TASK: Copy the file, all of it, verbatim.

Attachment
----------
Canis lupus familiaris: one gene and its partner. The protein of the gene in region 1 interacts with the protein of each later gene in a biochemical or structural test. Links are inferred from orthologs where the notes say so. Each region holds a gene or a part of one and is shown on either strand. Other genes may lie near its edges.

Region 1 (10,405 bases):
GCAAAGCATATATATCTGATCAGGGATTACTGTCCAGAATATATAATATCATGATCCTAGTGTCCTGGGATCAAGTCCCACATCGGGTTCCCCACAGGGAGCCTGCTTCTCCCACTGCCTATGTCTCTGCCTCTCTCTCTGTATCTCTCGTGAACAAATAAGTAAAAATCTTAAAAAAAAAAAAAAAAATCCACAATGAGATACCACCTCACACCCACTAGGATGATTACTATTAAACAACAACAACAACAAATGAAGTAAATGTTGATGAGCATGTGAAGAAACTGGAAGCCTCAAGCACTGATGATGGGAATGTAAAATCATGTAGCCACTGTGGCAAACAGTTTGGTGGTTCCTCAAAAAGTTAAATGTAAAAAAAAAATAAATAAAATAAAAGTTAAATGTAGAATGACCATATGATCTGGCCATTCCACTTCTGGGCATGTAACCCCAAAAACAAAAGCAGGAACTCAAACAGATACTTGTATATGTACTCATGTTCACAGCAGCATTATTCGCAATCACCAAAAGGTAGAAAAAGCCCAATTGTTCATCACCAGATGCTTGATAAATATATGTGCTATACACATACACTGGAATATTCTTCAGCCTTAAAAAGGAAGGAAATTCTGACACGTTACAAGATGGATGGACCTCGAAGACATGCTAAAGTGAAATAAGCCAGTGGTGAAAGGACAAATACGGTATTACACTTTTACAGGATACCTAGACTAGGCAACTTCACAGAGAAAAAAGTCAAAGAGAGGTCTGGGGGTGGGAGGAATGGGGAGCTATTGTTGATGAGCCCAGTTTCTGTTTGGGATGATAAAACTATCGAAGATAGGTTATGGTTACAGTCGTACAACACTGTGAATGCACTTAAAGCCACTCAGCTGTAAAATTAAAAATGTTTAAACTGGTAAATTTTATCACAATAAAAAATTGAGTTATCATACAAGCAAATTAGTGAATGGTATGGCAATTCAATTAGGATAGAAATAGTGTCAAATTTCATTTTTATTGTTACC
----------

Canis lupus familiaris: one gene and its partner. The protein of the gene in region 1 interacts with the protein of each later gene in a biochemical or structural test. Links are inferred from orthologs where the notes say so. Each region holds a gene or a part of one and is shown on either strand. Other genes may lie near its edges.

Region 1 (10,405 bases):
GCAAAGCATATATATCTGATCAGGGATTACTGTCCAGAATATATAATATCATGATCCTAGTGTCCTGGGATCAAGTCCCACATCGGGTTCCCCACAGGGAGCCTGCTTCTCCCACTGCCTATGTCTCTGCCTCTCTCTCTGTATCTCTCGTGAACAAATAAGTAAAAATCTTAAAAAAAAAAAAAAAAATCCACAATGAGATACCACCTCACACCCACTAGGATGATTACTATTAAACAACAACAACAACAAATGAAGTAAATGTTGATGAGCATGTGAAGAAACTGGAAGCCTCAAGCACTGATGATGGGAATGTAAAATCATGTAGCCACTGTGGCAAACAGTTTGGTGGTTCCTCAAAAAGTTAAATGTAAAAAAAAAATAAATAAAATAAAAGTTAAATGTAGAATGACCATATGATCTGGCCATTCCACTTCTGGGCATGTAACCCCAAAAACAAAAGCAGGAACTCAAACAGATACTTGTATATGTACTCATGTTCACAGCAGCATTATTCGCAATCACCAAAAGGTAGAAAAAGCCCAATTGTTCATCACCAGATGCTTGATAAATATATGTGCTATACACATACACTGGAATATTCTTCAGCCTTAAAAAGGAAGGAAATTCTGACACGTTACAAGATGGATGGACCTCGAAGACATGCTAAAGTGAAATAAGCCAGTGGTGAAAGGACAAATACGGTATTACACTTTTACAGGATACCTAGACTAGGCAACTTCACAGAGAAAAAAGTCAAAGAGAGGTCTGGGGGTGGGAGGAATGGGGAGCTATTGTTGATGAGCCCAGTTTCTGTTTGGGATGATAAAACTATCGAAGATAGGTTATGGTTACAGTCGTACAACACTGTGAATGCACTTAAAGCCACTCAGCTGTAAAATTAAAAATGTTTAAACTGGTAAATTTTATCACAATAAAAAATTGAGTTATCATACAAGCAAATTAGTGAATGGTATGGCAATTCAATTAGGATAGAAATAGTGTCAAATTTCATTTTTATTGTTACC